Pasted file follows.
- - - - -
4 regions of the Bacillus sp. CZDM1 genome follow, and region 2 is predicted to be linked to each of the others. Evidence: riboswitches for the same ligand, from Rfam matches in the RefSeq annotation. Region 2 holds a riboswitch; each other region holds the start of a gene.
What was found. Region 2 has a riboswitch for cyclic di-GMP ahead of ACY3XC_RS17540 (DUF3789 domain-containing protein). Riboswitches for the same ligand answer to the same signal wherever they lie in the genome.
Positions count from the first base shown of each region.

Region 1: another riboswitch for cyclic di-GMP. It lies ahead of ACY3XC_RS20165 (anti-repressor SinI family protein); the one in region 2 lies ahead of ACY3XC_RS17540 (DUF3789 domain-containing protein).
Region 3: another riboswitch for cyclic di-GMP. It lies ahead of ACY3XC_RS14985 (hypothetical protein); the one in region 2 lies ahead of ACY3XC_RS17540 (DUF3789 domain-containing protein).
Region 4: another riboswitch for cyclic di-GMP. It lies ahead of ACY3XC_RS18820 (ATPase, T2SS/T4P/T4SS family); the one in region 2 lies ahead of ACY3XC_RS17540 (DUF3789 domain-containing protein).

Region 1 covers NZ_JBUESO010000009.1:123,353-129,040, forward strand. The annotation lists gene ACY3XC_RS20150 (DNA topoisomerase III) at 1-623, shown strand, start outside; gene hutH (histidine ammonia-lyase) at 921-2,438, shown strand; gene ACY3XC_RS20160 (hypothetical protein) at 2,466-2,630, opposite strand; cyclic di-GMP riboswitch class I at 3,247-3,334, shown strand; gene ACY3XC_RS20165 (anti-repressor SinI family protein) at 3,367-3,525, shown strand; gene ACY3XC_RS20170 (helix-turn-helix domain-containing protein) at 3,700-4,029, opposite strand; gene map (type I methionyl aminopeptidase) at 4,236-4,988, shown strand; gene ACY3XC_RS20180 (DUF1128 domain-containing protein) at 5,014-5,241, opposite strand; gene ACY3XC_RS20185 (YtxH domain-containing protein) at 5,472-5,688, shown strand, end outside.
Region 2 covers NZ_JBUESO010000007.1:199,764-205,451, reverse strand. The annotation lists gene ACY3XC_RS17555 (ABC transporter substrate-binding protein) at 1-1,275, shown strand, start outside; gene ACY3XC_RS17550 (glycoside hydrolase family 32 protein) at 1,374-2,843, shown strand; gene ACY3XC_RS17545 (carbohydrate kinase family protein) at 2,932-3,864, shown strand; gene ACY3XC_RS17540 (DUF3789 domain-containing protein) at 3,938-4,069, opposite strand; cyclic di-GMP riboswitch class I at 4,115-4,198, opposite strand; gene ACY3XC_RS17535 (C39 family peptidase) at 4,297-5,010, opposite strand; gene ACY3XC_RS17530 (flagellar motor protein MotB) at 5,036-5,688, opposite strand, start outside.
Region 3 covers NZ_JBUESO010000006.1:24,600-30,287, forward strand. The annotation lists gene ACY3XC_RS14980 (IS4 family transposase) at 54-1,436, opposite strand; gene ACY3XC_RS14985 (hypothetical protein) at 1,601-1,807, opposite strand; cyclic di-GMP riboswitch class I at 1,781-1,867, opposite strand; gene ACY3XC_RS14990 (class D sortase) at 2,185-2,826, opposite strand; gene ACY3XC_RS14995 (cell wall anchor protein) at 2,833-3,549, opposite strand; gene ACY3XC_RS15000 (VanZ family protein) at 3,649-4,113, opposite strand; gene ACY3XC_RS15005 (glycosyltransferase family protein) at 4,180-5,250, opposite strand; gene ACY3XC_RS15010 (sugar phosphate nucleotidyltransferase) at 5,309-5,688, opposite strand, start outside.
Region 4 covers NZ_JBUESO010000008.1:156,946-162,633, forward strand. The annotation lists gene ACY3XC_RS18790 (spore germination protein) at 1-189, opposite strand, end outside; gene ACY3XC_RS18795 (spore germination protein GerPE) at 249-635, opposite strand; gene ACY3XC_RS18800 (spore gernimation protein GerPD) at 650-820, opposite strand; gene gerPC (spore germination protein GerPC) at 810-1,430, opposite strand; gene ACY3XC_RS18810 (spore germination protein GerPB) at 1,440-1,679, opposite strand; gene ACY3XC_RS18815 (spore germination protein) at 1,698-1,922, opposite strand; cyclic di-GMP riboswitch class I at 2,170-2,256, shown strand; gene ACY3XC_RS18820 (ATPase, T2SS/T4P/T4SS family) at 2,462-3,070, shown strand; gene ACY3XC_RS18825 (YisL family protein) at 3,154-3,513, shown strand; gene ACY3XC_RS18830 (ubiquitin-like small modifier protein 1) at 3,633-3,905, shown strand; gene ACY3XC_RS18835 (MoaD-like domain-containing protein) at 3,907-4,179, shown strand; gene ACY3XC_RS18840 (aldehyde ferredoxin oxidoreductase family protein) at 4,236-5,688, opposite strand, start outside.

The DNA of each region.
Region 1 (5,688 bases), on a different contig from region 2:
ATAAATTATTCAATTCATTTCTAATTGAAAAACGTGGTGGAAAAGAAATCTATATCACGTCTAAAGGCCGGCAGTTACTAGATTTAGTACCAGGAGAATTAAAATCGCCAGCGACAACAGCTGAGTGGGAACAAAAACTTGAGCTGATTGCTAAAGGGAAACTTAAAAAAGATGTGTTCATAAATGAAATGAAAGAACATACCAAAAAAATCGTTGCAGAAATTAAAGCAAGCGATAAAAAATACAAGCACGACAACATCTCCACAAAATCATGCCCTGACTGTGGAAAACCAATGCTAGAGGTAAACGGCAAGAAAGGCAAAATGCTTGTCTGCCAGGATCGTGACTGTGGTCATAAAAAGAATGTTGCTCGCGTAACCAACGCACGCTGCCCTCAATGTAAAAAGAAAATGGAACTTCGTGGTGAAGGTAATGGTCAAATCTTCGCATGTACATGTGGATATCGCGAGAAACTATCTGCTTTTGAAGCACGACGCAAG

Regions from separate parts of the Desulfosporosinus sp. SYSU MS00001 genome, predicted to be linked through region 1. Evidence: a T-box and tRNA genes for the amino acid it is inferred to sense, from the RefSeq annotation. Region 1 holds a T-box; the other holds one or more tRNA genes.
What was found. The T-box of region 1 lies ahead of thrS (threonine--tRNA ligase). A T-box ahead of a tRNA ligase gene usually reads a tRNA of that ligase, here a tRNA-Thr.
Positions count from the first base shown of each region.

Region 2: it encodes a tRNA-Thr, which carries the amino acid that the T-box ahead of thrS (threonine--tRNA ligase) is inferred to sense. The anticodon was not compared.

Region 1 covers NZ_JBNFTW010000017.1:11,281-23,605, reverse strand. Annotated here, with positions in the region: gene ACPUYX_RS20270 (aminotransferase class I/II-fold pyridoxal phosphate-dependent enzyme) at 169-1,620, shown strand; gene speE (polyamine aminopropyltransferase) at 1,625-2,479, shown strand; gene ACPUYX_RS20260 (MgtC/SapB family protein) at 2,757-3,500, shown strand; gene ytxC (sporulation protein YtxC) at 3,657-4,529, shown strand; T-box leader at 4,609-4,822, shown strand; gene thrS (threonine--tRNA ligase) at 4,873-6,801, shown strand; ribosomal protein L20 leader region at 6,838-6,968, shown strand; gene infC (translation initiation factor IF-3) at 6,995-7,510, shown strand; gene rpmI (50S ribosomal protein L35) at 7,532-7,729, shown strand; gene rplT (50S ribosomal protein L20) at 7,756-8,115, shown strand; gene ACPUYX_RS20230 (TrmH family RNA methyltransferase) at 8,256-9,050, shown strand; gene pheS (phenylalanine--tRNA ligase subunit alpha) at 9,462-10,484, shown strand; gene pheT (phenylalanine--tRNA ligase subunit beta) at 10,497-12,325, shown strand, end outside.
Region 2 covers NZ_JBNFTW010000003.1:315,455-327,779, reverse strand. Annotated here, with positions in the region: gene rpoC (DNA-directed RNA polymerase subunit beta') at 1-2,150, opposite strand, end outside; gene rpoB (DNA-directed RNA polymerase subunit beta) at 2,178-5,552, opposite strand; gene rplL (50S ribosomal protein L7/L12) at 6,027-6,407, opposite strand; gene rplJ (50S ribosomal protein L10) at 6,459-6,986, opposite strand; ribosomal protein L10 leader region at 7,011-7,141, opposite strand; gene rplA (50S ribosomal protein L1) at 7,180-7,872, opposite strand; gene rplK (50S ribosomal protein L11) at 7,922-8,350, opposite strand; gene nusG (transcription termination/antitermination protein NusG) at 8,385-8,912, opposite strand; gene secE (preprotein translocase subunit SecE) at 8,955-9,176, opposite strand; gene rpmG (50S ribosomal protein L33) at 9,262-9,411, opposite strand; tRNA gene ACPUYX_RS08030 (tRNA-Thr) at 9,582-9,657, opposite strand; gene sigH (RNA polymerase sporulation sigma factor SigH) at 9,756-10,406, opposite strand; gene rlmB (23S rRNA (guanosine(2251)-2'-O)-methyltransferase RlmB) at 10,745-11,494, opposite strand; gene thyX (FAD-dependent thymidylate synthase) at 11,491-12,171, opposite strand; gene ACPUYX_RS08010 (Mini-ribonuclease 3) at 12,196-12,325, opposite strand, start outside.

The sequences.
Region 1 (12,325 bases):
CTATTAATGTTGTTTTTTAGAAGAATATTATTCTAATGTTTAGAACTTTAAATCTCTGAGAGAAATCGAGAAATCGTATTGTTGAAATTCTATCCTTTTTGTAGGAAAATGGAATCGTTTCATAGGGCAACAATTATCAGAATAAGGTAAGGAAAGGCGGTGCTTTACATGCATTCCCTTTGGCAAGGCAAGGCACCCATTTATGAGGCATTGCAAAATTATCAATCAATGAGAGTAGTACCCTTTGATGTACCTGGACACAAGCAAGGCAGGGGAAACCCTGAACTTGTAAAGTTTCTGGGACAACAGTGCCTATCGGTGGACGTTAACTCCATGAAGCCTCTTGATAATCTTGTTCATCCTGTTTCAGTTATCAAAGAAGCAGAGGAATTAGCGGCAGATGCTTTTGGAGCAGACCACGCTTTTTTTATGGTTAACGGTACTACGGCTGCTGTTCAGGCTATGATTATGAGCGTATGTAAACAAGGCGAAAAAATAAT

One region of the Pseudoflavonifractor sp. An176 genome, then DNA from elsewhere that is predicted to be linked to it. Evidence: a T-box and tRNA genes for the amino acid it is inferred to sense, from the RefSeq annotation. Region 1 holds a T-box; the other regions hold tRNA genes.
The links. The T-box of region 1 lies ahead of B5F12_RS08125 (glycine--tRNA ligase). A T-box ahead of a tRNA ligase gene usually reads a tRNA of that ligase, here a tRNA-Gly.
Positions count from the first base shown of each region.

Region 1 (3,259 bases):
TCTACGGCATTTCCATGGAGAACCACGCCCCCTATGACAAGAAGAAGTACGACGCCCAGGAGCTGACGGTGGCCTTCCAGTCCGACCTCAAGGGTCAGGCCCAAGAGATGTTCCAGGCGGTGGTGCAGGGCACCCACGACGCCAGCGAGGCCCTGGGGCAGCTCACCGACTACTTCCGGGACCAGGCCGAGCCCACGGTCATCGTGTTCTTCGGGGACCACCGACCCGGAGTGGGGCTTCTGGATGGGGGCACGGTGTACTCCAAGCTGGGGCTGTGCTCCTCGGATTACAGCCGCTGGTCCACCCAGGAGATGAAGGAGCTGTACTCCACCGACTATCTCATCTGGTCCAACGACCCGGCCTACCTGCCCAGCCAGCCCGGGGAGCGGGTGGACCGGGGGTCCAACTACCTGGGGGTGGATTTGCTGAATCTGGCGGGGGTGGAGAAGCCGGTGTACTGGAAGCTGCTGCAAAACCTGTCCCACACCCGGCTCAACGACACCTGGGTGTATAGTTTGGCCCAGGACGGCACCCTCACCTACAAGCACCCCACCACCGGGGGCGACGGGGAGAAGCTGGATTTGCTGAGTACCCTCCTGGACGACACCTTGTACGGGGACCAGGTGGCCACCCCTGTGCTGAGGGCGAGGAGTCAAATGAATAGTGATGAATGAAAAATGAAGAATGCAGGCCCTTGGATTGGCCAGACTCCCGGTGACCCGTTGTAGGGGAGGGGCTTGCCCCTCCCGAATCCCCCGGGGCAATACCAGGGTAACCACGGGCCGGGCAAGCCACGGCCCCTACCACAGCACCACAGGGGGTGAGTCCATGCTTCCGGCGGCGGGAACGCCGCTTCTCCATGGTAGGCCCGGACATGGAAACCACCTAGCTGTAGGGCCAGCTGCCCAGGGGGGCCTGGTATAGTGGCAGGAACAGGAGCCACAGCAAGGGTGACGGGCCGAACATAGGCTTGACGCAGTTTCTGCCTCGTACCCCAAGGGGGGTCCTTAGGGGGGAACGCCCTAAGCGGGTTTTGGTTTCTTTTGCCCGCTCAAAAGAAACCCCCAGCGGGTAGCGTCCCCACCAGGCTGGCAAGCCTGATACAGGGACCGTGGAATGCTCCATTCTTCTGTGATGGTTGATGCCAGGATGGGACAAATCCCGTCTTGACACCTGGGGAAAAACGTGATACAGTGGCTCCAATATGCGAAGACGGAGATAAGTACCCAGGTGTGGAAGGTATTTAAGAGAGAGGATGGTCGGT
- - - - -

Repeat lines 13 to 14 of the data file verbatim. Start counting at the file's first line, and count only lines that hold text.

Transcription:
ATAAATTATTCAATTCATTTCTAATTGAAAAACGTGGTGGAAAAGAAATCTATATCACGTCTAAAGGCCGGCAGTTACTAGATTTAGTACCAGGAGAATTAAAATCGCCAGCGACAACAGCTGAGTGGGAACAAAAACTTGAGCTGATTGCTAAAGGGAAACTTAAAAAAGATGTGTTCATAAATGAAATGAAAGAACATACCAAAAAAATCGTTGCAGAAATTAAAGCAAGCGATAAAAAATACAAGCACGACAACATCTCCACAAAATCATGCCCTGACTGTGGAAAACCAATGCTAGAGGTAAACGGCAAGAAAGGCAAAATGCTTGTCTGCCAGGATCGTGACTGTGGTCATAAAAAGAATGTTGCTCGCGTAACCAACGCACGCTGCCCTCAATGTAAAAAGAAAATGGAACTTCGTGGTGAAGGTAATGGTCAAATCTTCGCATGTACATGTGGATATCGCGAGAAACTATCTGCTTTTGAAGCACGACGCAAG

Regions from separate parts of the Desulfosporosinus sp. SYSU MS00001 genome, predicted to be linked through region 1. Evidence: a T-box and tRNA genes for the amino acid it is inferred to sense, from the RefSeq annotation. Region 1 holds a T-box; the other holds one or more tRNA genes.